Earlier this year, Congress and the Trump Administration agreed they wanted a new federal privacy law to protect individuals online. This rare occurrence was even supported and campaigned for by major tech firms (read our blog “What is your data worth” to learn more). However, despite months of talks, “a national privacy law is nowhere in sight [and] [t]he window to pass a law this year is now quickly closing.” (Source)

Disagreement over enforcement and state-level power are said to be holding back progress. Thus, while senators, including Roger Wicker, who chairs the Senate Commerce Committee, insist they are working hard, there are no public results; and with the impeachment inquiry, it is possible we will not see any for some time (Source). This means that the White House will likely miss their self-appointed deadline of January 2020, when the CCPA goes into effect.

Originally, this plan was designed to avoid a patchwork of state-level legislature that can make it challenging for businesses to comply and weaken privacy care. It is not a simple process, and since “Congress has never set an overarching national standard for how most companies gather and use data.”, much work is needed to develop a framework to govern privacy on a national level (Source). However, there is evidence in Europe with GDPR, that a large governing structure can successfully hold organizations accountable to privacy standards. But how much longer will US residents need to wait?

Google Encryption: Privacy or Power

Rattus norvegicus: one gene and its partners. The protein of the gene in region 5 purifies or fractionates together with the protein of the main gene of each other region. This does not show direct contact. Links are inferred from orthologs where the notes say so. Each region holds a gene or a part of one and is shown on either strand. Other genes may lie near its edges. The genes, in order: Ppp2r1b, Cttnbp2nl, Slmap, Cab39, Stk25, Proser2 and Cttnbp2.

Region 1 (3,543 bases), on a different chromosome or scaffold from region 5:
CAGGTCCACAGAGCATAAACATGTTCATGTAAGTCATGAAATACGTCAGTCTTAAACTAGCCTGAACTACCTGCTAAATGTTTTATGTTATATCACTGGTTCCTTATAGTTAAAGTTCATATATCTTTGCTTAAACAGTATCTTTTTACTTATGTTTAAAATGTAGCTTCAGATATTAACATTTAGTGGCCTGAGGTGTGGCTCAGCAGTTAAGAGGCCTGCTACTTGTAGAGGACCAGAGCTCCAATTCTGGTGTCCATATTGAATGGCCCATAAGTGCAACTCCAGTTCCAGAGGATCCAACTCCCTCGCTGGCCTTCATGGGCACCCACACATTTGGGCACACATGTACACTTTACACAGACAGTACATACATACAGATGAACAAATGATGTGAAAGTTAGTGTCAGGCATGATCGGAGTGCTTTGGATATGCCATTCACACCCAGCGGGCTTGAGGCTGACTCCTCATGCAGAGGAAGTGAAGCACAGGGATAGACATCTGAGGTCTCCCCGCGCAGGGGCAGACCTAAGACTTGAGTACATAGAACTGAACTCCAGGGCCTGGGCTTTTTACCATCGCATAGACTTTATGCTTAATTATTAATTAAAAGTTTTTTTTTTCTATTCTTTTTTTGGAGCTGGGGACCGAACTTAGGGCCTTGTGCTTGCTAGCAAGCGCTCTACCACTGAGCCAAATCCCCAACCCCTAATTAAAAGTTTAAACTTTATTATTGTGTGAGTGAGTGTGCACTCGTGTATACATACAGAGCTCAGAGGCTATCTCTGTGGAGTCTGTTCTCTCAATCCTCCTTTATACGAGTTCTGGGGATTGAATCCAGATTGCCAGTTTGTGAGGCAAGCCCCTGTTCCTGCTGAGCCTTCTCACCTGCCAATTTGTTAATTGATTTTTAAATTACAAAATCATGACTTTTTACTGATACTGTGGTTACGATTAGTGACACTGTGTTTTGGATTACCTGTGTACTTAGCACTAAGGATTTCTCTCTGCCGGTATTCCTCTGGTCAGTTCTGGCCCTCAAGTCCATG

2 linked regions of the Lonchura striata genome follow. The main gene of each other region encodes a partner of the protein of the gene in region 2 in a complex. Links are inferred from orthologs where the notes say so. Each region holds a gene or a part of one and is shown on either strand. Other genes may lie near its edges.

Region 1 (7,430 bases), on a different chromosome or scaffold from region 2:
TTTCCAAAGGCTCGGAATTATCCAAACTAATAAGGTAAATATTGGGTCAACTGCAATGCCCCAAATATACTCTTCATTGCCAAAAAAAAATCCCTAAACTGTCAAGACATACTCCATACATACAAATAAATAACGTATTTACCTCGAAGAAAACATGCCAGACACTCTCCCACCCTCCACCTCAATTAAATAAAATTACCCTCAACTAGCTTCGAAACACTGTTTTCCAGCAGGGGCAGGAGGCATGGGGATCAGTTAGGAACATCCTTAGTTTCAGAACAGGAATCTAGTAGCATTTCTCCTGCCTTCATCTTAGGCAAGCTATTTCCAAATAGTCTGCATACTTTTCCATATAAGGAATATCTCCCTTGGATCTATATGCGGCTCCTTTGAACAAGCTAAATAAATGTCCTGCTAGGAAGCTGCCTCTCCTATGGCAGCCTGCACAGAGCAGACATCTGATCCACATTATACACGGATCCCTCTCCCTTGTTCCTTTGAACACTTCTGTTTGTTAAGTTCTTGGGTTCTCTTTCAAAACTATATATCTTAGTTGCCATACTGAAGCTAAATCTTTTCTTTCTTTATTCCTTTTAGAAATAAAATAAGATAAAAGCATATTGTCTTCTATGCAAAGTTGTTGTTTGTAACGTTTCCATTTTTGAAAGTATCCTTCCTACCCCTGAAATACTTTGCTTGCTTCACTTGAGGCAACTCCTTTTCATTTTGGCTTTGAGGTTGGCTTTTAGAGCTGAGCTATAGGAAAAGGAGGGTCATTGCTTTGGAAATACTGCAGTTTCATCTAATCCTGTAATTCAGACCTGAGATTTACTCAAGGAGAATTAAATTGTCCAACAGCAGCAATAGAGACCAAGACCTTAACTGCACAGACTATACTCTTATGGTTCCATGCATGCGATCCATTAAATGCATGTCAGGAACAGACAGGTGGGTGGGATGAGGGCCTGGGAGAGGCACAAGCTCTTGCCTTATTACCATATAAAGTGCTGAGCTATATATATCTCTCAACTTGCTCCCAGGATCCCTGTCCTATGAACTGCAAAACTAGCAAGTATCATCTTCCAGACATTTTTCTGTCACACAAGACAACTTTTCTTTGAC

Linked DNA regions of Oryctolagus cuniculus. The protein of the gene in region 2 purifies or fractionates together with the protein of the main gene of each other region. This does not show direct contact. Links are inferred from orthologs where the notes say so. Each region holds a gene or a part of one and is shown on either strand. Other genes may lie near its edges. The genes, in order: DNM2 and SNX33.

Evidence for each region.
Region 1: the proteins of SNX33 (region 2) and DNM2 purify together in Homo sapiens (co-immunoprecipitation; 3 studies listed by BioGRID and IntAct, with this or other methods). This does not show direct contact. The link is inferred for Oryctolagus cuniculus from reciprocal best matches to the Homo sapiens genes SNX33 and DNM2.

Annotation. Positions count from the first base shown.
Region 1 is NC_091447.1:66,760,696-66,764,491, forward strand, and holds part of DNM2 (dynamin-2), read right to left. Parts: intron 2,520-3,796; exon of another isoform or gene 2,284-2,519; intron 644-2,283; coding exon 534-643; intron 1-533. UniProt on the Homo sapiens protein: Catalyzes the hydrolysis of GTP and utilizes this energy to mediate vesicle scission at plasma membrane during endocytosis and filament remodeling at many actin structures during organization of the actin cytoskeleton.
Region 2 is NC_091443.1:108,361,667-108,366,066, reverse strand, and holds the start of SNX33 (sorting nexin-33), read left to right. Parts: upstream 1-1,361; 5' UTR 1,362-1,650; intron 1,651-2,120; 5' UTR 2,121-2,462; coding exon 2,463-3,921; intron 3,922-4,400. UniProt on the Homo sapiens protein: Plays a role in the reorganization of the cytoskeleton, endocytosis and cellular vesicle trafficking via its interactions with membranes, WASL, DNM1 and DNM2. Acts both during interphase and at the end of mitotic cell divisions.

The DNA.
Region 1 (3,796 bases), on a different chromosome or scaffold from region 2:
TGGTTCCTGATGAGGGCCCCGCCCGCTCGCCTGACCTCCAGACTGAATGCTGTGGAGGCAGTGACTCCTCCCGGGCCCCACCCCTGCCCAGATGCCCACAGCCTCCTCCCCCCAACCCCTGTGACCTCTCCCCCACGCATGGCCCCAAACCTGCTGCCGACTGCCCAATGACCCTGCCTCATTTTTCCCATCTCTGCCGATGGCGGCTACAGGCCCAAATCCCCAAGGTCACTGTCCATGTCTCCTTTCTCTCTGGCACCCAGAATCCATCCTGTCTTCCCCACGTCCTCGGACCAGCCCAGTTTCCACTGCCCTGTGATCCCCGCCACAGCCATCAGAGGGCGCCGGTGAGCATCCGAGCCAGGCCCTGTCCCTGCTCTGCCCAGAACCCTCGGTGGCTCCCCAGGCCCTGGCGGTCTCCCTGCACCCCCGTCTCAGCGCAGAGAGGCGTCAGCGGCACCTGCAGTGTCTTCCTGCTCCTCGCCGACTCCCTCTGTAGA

Google has been trying to get an edge above the competition for years by leveraging the mass troves of user data it acquires. Undoubtedly, their work has led to innovation that has redefined the way our world works, but our privacy has paid the price. Like never before, our data has become the new global currency, and Google has had a central part to play in the matter. 

Google has famously made privacy a priority and is currently working to enhance user privacy and security with encrypted web addresses.

Unencrypted web addresses are a major security risk, as they make it simple for malicious persons to intercept web traffic and use fake sites to gather data. However, in denying hackers this ability, power is given to companies like Google, who will be able to collect more user data than ever before. For the risk is “that control of encrypted systems sits with Google and its competitors.” (Source)

This is because encryption cuts out the middle layer of ISPs, and can change the mechanisms through which we access specific web pages. This could enable Google to become the centralized encryption DNS provider (Source).

Thus, while DoH is certainly a privacy and security upgrade, as opposed to the current DNS system, shifting from local middle layers to major browser enterprises centralizes user data, raising anti-competitive and child-protection concerns. Further, it diminishes law enforcement’s ability to blacklist dangerous sites and monitor those who visit them. This also opens new opportunities for hackers by reducing their ability to gather cybersecurity intelligence from malware activity that is an integral part of being able to fulfil government-mandated regulation (Source).

Nonetheless, this feature will roll out in a few weeks as the new default, despite the desire from those with DoH concerns to wait until learning more about the potential fallout.

Facebook and the Disinformation Fact Checkers

Over the last few years, Facebook has developed a terrible reputation as one of the least privacy-centric companies in the world. But it is accurate? After the Cambridge Analytica scandal, followed by endless cases of data privacy ethical debacles, Facebook stalls its “disinformation fact-checkers” on the grounds of privacy problems.